Nick Foles' two touchdown passes against the New York Giants had a few things in common -- they came in the fourth quarter and after Eagles interceptions. But the most significant similarity may have been the timing on the quarterback's throws.
Foles threw both passes -- a 25-yard strike to Brent Celek and a 5-yard fade to DeSean Jackson -- before his receivers were open and in the latter case before Jackson had even released into his break.
"A lot of times, we're throwing the ballbefore the guy's even breaking, before he's in the hole," Foles said Tuesday. "That's where timing comes in handy. In high school, you can wait for guys to get open. In college, sometimes. In the NFL, not usually."
It's called "throwing your receiver open."
Foles will likely need to hit on these types of throws when the Eagles travel to Tampa on Sunday to face the Buccaneers. Michael Vick has not officially been ruled out with a hamstring strain, but he is expected to miss his first start of the season.
Which means Foles, still very much a work in progress, will start for the first time since last December.
Despite the Bucs' 0-4 record, their defense has held its own and enters the game ranked eighth in the league in points allowed. Tampa's secondary is led by Darrelle Revis, still considered one of the best cornerbacks in the league, and safety Dashon Goldson.
Receivers could struggle to get open, especially if the Bucs go man-to-man, as the Eagles' last three opponents have had success doing. But in a little more than one half against the Giants, Foles completed 64 percent of his attempts for 197 yards. Many of his completions came when he threw his receiver open.
Vick has connected on similar throws -- his 22-yard touchdown toss to Jason Avant against the Chiefs and his 24-yard hookup with Zach Ertz on Sunday, for example. But there haven't been many more instances during the last three games in which he has completed only 46.5 percent of his passes.
Kansas City has one of the tougher defenses in the NFL, but the Broncos and Giants units are near the bottom of most statistical categories. Foles' sample is small, but Vick, despite his many positives, hasn't excelled as a projection thrower.
"I think we all know what NFL open means," Eagles offensive coordinator Pat Shurmur said. "And there are times when a receiver is running down the field with a defender behind him but not looking for the football. That's typically open in our minds."
Celek's touchdown gave a perfect illustration of when a quarterback should throw to his first option even if the receiver doesn't have separation. Looking to strike off a turnover, coach Chip Kelly called for a pass play designed to look like a first-down run.
The play is common to the NFL, but it was the first time the new Eagles coach ran it this season.
"It's funny because other places I've been we scored a lot of touchdowns on that," Shurmur said. "The Eagles have run that in the past, as well."
Foles was under center and faked a handoff to LeSean McCoy. The offensive line and other blockers sold the "sweep" by simulating protection to the right. The play-action got the linebackers to bite, plus safety Ryan Mundy, whose obligation was Celek.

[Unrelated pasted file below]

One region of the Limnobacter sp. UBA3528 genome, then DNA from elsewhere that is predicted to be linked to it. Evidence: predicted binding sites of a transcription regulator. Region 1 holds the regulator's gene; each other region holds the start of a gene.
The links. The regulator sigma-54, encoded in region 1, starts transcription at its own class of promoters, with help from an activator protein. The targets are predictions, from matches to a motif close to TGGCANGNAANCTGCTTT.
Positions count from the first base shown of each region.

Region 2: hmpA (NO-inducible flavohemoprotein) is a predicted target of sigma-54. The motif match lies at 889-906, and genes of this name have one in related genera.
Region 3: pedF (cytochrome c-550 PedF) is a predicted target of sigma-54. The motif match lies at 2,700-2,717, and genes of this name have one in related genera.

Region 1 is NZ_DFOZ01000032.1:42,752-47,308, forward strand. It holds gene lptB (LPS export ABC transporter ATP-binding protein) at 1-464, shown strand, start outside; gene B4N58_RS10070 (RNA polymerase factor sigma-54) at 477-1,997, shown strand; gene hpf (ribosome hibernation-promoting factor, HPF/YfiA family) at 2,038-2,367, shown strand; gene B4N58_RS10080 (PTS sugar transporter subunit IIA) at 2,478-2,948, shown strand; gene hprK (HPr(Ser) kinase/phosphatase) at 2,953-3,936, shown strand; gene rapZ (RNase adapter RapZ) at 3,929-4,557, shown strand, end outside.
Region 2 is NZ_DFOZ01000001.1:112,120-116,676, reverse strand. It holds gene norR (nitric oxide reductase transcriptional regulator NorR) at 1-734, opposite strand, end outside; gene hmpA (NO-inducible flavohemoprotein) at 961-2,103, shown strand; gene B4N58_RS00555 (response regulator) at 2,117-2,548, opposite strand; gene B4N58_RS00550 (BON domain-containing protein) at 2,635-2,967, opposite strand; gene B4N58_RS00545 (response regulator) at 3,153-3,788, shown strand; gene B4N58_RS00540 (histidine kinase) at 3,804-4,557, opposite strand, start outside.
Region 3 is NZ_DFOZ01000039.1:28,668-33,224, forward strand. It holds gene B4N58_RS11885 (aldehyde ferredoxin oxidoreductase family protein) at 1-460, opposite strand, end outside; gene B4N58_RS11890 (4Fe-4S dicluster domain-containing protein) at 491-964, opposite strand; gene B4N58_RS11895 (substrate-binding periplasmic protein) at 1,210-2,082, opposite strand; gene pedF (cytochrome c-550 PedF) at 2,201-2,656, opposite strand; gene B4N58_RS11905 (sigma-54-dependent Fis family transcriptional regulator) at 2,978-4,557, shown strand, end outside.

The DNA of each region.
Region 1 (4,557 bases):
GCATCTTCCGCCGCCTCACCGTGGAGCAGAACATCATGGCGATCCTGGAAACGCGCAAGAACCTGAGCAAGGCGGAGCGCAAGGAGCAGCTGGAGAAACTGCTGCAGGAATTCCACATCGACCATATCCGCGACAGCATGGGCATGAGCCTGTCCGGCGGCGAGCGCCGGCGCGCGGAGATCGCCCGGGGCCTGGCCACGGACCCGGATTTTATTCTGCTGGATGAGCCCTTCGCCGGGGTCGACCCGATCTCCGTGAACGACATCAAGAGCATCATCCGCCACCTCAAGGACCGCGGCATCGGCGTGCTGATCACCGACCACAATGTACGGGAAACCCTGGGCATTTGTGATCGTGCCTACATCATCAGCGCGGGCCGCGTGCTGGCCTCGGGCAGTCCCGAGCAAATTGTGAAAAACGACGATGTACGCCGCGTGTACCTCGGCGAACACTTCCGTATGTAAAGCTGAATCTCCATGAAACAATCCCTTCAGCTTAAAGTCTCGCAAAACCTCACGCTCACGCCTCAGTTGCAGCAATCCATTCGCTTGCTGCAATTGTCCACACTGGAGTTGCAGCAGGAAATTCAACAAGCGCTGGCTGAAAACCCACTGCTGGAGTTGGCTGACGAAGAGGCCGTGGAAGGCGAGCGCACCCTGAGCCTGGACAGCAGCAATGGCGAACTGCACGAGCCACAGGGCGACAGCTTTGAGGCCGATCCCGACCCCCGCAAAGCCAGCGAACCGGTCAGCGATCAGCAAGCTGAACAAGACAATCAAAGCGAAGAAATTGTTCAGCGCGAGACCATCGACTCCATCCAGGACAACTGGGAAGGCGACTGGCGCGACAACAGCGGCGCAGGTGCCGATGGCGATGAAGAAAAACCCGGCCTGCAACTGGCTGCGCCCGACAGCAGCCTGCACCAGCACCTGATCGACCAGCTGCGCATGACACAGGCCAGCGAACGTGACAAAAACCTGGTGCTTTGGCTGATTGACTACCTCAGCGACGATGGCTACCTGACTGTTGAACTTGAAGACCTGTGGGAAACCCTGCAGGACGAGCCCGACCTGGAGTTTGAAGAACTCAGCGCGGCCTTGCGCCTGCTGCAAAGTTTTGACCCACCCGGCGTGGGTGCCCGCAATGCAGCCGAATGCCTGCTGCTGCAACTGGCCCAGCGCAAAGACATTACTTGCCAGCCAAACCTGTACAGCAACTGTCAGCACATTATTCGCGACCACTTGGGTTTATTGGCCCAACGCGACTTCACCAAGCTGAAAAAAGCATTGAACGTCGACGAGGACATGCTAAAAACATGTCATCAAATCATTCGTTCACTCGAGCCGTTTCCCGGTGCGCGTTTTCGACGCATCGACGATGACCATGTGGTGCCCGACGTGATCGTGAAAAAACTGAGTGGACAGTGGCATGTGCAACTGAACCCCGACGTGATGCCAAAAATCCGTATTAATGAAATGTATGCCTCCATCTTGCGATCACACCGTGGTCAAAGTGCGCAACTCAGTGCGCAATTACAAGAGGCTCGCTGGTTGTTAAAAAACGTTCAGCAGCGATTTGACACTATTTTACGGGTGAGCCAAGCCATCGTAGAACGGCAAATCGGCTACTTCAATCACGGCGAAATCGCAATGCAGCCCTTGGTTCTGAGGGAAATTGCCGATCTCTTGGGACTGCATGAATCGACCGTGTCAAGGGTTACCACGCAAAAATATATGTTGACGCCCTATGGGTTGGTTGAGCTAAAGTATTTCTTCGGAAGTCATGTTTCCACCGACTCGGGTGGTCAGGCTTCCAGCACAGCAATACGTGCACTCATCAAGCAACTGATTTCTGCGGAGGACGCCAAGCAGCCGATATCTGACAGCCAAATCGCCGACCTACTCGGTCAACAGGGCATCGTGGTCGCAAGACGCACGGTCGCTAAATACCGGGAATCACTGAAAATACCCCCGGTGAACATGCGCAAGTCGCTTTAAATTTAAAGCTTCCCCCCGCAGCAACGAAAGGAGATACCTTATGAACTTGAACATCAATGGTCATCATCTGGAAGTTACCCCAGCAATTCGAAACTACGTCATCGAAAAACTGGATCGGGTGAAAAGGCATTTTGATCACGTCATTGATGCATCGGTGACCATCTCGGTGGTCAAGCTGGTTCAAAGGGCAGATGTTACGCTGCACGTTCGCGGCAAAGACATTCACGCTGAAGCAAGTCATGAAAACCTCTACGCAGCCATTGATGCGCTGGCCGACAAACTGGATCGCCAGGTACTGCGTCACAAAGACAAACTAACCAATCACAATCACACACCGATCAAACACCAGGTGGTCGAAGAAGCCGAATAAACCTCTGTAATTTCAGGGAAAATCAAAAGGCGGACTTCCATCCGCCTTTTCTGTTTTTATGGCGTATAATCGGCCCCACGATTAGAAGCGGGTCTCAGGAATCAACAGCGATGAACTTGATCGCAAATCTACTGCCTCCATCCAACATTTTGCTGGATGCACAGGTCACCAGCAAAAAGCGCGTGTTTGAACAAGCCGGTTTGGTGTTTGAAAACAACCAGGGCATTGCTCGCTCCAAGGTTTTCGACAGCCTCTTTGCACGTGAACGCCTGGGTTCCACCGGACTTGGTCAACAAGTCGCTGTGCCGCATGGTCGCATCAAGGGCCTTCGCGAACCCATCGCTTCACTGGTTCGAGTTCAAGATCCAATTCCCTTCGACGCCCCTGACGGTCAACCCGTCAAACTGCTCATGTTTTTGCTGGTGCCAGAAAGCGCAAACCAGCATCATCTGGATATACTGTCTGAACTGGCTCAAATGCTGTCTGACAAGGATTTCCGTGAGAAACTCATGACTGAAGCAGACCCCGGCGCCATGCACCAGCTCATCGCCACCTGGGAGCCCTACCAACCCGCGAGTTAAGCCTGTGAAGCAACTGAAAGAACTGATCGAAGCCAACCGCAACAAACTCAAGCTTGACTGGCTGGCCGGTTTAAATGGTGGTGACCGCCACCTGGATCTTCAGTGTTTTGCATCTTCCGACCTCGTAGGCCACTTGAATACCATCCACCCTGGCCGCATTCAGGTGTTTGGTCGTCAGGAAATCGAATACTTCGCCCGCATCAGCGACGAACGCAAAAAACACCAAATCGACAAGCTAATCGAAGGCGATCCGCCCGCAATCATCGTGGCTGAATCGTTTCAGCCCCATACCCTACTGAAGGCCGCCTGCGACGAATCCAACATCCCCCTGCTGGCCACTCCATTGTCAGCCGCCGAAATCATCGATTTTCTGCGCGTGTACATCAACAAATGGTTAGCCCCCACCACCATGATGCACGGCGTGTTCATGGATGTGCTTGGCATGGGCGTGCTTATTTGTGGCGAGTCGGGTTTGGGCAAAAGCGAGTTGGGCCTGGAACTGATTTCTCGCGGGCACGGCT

"He played it pretty well, to be honest," Celek said. "I was hoping he would bite more and stay inside on the run. But he was able to come back on me, so I knew I just had to get on top of him and hopefully Nick threw it far enough."
With Jackson running a crossing pattern and drawing the single-high safety, the Giants had no one over top to help with Celek. The tight end had a half-step on Mundy, but he wasn't open by much.
Foles rolled out in a bootleg and was nearly 10 yards behind the line. He had time and space but released his throw once he set and Celek was at the 12-yard line. The ball was perfectly placed and the tight end made perhaps the best diving catch of his career deep in the end zone.
"It's an interesting play, but I don't think there's much there, other than the fact that (Foles) saw Brent running down the field with a guy in his hip," Shurmur said.
Some quarterbacks may not have pulled the trigger. It's not unmerited to wonder if Vick would have run instead with so much green earth ahead of him. That's what's makes Vick dynamic. He opens up the running game. When he left on Sunday, McCoy had trouble finding holes.
"It definitely changes the dynamic of the game when he is not out there," Jackson said. "But I think as you saw with Foles he does a great job of making a decision and really letting the ball come out early and just giving the receiver an opportunity to just go out there and make a play on the ball."
Jackson's touchdown came a series after Celek's. He split wide and was singled up against cornerback Prince Amukamara. With no Giants safety over the top and eight in the box, Foles made the correct pre-snap read.
He threw to Jackson, who had run a stop-and-go fade route, before he had even gone into his break. But the toss was perfect, as was Jackson's route, and the receiver had his first red zone touchdown in over a year.
"You get a feel for your receivers, how they run their routes, what they're good at, so you know how to throw them open," Foles said. "It's really, really important. Timing is everything."
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